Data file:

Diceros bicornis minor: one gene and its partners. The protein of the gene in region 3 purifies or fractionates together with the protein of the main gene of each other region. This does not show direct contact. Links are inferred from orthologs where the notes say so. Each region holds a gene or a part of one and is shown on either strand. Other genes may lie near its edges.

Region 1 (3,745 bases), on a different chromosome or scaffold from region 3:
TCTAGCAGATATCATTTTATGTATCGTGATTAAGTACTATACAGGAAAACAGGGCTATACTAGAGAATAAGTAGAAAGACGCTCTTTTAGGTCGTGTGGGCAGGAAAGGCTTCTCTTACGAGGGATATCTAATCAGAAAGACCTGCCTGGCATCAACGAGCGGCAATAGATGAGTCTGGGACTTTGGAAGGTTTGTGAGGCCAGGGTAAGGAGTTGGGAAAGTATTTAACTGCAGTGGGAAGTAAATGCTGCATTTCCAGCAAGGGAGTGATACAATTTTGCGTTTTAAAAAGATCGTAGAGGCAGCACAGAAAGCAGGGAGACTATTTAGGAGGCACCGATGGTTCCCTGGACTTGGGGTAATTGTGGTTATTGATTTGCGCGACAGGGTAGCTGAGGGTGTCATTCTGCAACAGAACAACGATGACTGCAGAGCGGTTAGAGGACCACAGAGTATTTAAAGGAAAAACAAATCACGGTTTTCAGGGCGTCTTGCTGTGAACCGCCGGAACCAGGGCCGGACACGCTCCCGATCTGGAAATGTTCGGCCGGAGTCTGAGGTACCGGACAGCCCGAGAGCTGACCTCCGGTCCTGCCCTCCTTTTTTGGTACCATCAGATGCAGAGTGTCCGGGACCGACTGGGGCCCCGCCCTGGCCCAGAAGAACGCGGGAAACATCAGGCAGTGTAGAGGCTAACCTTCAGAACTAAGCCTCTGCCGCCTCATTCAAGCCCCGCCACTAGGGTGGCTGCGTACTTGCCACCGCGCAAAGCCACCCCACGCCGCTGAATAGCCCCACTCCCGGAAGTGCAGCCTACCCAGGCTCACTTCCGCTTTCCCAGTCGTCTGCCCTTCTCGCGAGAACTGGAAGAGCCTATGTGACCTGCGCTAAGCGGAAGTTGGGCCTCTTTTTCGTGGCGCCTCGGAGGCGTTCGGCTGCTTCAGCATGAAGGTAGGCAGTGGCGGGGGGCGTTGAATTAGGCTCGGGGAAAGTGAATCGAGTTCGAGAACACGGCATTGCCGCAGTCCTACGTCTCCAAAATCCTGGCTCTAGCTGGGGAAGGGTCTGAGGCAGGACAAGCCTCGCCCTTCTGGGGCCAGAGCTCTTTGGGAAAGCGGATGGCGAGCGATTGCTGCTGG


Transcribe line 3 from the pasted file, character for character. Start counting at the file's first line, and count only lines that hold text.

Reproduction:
TCTAGCAGATATCATTTTATGTATCGTGATTAAGTACTATACAGGAAAACAGGGCTATACTAGAGAATAAGTAGAAAGACGCTCTTTTAGGTCGTGTGGGCAGGAAAGGCTTCTCTTACGAGGGATATCTAATCAGAAAGACCTGCCTGGCATCAACGAGCGGCAATAGATGAGTCTGGGACTTTGGAAGGTTTGTGAGGCCAGGGTAAGGAGTTGGGAAAGTATTTAACTGCAGTGGGAAGTAAATGCTGCATTTCCAGCAAGGGAGTGATACAATTTTGCGTTTTAAAAAGATCGTAGAGGCAGCACAGAAAGCAGGGAGACTATTTAGGAGGCACCGATGGTTCCCTGGACTTGGGGTAATTGTGGTTATTGATTTGCGCGACAGGGTAGCTGAGGGTGTCATTCTGCAACAGAACAACGATGACTGCAGAGCGGTTAGAGGACCACAGAGTATTTAAAGGAAAAACAAATCACGGTTTTCAGGGCGTCTTGCTGTGAACCGCCGGAACCAGGGCCGGACACGCTCCCGATCTGGAAATGTTCGGCCGGAGTCTGAGGTACCGGACAGCCCGAGAGCTGACCTCCGGTCCTGCCCTCCTTTTTTGGTACCATCAGATGCAGAGTGTCCGGGACCGACTGGGGCCCCGCCCTGGCCCAGAAGAACGCGGGAAACATCAGGCAGTGTAGAGGCTAACCTTCAGAACTAAGCCTCTGCCGCCTCATTCAAGCCCCGCCACTAGGGTGGCTGCGTACTTGCCACCGCGCAAAGCCACCCCACGCCGCTGAATAGCCCCACTCCCGGAAGTGCAGCCTACCCAGGCTCACTTCCGCTTTCCCAGTCGTCTGCCCTTCTCGCGAGAACTGGAAGAGCCTATGTGACCTGCGCTAAGCGGAAGTTGGGCCTCTTTTTCGTGGCGCCTCGGAGGCGTTCGGCTGCTTCAGCATGAAGGTAGGCAGTGGCGGGGGGCGTTGAATTAGGCTCGGGGAAAGTGAATCGAGTTCGAGAACACGGCATTGCCGCAGTCCTACGTCTCCAAAATCCTGGCTCTAGCTGGGGAAGGGTCTGAGGCAGGACAAGCCTCGCCCTTCTGGGGCCAGAGCTCTTTGGGAAAGCGGATGGCGAGCGATTGCTGCTGG